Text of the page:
Rescue authorities are studying satellite data for more clues in the hunt for missing Malaysia Airlines Flight MH370, after an air and sea search in the remote Indian Ocean off Australia failed to find any trace of a suspected debris field.
Australia rushed four international aircraft to an area about 2500km southwest of Perth on Thursday when analysis of satellite images identified two large objects that may have come from the Boeing 777, which went missing from radar screens 13 days ago with 239 people aboard, including two New Zealanders.
China is also sending three warships to join the search in the southern Indian Ocean, the government said on Friday.
No indication has been give as to when they might arrive at the remote site, but earlier Chinese news reports said the ships - the Kunlunshan, the Haikou and the Qiandaohu - were searching near the Indonesian island of Sumatra.
A fourth Chinese vessel, the icebreaker Snow Dragon, is in the western Australian port of Perth following a trip to Antarctica and might join the search.
Investigators suspect the Malaysia Airlines flight, which took off from Kuala Lumpur for Beijing shortly after midnight on March 8, was deliberately diverted thousands of kilometres and then crashed into some of the deepest, most isolated waters on the planet in a possible suicide.
Rescue authorities cautioned that the objects spotted on the satellite images, dated March 16, might not be related to the transcontinental search for the plane but said the find represented the best lead yet.
The first search plane took off from Pearce RAAF base in Western Australia at 6.15am Perth time (11.15am NZT) today.
Yesterday's search was hampered by "extremely bad" weather conditions causing poor visibility, Australian air force pilots said.
Air Commodore Mike Yardley said the search area was known as the "roaring forties" owing to its treacherous conditions.
The satellite images showing possible debris of MH370 has given searches "a level of optimism", he said on TV3's Firstline this morning.
"But of course it's a huge ocean, a huge search area, and we've still got a task ahead of us," he said.
But Yardley was optimistic that the searchers will find the objects. "We will find it - I'm sure about that piece of it. The only reason we wouldn't find it was that it has sunk," he said of the large unidentified object spotted by the satellite.
"I've been on these missions before when it's taken a few days to come across it," he said.
Australian Prime Minister Tony Abbott this morning said Australia was "throwing all the resources we can at it [the search operation]".
A Norwegian merchant ship that had been diverted to the area last night was still searching there. Another vessel would arrive later today.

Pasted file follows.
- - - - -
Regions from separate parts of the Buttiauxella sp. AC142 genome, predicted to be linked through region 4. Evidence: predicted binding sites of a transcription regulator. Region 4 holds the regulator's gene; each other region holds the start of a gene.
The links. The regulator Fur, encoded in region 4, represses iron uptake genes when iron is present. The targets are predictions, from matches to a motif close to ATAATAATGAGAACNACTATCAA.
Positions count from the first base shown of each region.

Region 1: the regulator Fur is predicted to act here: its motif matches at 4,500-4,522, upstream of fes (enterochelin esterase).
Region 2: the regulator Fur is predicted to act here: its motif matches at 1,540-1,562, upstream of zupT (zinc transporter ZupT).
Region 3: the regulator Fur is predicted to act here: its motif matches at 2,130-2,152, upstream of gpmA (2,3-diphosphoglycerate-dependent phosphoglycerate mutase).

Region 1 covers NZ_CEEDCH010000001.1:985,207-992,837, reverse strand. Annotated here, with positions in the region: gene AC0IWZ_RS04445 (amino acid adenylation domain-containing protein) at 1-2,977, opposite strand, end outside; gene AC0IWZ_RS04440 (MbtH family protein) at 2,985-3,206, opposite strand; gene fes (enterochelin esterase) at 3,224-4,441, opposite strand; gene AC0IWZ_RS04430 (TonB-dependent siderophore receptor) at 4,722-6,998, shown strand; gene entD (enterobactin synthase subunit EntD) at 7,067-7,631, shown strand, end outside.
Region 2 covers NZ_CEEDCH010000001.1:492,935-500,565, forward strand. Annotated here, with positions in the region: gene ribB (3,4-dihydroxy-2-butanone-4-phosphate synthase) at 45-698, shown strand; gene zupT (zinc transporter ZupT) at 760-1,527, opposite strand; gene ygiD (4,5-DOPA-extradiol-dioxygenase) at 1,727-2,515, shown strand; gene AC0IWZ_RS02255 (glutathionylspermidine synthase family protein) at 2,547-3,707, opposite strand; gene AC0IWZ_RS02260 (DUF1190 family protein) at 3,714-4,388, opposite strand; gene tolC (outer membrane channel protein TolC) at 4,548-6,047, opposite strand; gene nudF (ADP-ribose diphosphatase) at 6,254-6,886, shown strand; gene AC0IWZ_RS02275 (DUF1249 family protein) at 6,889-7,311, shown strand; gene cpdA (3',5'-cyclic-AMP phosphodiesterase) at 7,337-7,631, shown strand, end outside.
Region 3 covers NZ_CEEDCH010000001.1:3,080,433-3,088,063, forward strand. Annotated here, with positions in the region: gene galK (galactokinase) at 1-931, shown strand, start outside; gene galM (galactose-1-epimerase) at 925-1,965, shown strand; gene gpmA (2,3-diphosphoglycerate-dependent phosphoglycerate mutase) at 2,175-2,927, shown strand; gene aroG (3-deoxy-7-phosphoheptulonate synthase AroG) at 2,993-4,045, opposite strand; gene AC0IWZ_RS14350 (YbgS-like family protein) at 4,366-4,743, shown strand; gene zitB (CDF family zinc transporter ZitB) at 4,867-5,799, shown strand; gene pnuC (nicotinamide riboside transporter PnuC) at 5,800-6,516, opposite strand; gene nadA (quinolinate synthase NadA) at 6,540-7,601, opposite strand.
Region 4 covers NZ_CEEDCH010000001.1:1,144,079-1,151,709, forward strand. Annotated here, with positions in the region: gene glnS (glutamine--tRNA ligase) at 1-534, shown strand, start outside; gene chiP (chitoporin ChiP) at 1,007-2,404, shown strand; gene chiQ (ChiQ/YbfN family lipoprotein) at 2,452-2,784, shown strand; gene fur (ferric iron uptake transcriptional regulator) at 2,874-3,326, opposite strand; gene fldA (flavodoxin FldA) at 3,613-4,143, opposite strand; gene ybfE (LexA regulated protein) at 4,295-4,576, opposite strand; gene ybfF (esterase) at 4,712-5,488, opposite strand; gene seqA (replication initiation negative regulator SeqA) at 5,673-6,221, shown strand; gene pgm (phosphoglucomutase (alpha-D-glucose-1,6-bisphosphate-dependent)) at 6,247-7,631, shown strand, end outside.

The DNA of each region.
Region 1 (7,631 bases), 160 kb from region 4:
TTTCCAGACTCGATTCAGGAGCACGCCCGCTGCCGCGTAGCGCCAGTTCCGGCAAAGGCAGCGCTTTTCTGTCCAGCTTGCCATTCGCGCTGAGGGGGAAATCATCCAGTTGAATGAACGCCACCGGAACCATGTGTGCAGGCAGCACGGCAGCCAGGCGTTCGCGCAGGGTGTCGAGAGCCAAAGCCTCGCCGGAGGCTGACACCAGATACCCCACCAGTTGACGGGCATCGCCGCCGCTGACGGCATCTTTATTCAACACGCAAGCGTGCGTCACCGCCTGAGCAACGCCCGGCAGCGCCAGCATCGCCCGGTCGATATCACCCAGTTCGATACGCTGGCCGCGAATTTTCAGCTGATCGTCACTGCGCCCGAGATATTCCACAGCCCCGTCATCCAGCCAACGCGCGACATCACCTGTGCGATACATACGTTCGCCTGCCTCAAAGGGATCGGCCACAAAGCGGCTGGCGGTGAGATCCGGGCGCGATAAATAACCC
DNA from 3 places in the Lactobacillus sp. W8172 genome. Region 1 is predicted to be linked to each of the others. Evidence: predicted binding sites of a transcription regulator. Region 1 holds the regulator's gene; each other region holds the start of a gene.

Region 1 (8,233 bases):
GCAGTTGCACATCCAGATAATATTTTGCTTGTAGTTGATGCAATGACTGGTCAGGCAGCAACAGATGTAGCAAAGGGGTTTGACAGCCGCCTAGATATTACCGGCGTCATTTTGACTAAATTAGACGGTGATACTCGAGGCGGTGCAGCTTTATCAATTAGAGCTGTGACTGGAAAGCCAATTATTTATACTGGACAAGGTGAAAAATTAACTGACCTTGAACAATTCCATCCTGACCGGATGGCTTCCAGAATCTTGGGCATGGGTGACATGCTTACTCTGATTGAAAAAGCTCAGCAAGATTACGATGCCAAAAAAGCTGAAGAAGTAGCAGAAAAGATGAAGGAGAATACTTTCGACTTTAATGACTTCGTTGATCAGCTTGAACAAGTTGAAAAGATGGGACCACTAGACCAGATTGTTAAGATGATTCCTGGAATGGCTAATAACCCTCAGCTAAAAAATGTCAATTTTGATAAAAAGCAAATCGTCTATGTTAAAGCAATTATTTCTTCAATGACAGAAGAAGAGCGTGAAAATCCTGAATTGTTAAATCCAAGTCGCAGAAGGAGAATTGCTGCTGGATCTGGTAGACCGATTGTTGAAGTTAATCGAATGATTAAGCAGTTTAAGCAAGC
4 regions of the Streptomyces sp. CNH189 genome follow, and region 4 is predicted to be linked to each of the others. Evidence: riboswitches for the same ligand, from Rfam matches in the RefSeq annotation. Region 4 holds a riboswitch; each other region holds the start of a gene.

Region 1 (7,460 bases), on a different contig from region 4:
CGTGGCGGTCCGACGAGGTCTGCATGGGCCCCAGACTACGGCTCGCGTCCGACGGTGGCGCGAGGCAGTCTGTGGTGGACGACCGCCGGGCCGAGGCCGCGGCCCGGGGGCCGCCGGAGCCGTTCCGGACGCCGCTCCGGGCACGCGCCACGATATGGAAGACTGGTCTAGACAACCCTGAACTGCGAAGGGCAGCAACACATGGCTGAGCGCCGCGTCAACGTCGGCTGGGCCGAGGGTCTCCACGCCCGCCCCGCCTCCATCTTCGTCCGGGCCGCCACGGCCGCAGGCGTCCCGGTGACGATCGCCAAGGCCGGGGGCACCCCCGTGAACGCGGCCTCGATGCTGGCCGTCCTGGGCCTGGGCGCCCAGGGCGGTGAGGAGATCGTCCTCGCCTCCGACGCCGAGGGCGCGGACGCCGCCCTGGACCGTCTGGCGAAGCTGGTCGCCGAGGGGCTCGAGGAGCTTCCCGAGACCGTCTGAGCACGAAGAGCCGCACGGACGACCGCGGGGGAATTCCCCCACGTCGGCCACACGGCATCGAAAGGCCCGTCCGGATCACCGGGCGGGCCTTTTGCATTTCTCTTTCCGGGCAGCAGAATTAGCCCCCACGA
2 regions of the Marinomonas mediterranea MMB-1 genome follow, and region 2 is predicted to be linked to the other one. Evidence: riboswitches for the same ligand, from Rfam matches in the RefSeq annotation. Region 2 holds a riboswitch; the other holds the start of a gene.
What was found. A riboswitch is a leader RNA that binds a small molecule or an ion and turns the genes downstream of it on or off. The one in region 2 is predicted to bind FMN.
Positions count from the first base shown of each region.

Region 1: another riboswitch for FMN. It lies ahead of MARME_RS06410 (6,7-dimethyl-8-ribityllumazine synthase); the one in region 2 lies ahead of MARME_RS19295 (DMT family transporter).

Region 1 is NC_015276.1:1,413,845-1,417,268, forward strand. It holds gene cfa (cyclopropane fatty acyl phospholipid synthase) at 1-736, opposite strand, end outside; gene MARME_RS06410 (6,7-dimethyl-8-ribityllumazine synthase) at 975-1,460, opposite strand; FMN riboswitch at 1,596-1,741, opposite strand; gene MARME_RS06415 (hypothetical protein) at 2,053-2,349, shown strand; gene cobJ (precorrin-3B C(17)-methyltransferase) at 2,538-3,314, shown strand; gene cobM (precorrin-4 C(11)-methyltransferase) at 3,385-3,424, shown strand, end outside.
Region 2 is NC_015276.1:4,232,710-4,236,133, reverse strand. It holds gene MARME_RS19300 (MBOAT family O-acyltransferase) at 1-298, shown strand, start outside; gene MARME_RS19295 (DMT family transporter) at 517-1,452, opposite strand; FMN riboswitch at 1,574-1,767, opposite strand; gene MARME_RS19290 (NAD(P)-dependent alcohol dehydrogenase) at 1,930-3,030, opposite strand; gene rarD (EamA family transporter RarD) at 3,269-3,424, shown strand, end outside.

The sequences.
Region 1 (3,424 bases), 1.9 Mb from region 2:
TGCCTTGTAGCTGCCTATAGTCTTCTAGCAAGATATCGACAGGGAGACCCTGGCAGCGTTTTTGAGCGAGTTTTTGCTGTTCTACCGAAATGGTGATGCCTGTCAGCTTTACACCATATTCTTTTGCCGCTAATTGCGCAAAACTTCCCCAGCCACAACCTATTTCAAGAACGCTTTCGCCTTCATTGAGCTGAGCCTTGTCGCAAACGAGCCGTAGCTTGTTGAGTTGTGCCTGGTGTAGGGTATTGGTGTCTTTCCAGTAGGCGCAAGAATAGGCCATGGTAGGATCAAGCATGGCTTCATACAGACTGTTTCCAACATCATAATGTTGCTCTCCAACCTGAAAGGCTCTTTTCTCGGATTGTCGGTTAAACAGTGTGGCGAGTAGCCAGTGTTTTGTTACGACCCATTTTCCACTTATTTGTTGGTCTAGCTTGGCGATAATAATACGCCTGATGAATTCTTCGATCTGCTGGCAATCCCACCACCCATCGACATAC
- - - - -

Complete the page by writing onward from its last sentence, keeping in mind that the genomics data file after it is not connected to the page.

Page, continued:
Acting Prime Minister Warren Truss said Australia continued to examine satellite footage to pinpoint the location of the suspected debris, which included a piece estimated from the satellite imagery to be 24 metres long.
"Clearly, there's a lot of resources being put into that particular area. It's broadly consistent with the flight plans that were talked about ever since the satellites and their work has been added to the information bank," Truss told ABC radio.
"That work will continue, trying to get more pictures, stronger resolution so that we can be more confident about where the items are, how far they have moved and therefore what efforts should be put into the search effort."
Strong winds, cloud and rain had made searching difficult, said Kevin Short, air vice marshal at New Zealand's Defence Forces which sent a P-3K2 Orion to search the area on Thursday.
"The crew never found any object of significance," he told Radio New Zealand. "Visibility wasn't very good, which makes it harder to search the surface of the water," he said.
A nearby desolate group of French-administered sub-Antarctic islands including St Paul and Amsterdam and Kerguelen had been asked to look for debris, but none had been spotted, said Sebastien Mourot, chief of staff for the French prefect of La Reunion.
There have been many false leads and no confirmed wreckage found from Flight MH370 since it vanished off Malaysia's east coast, less than an hour after taking off.
There has also been criticism of the search operation and investigation, as more than two dozen countries scramble to overcome logistical and diplomatic hurdles to solve the mystery.
Investigators piecing together patchy data from military radar and satellites believe that, minutes after its identifying transponder was switched off as it crossed the Gulf of Thailand, the plane turned sharply west, re-crossing the Malay Peninsula and following an established route towards India.
What happened next is unclear, but faint electronic "pings" picked up by one commercial satellite suggest the aircraft flew on for at least six hours.
A source with direct knowledge of the situation said that information gleaned from the pings had been passed to investigators within a few days, but it took Malaysia more than a week to narrow the search area to two large arcs - one reaching south to near where the potential debris was spotted, and a second crossing to the north into China and central Asia.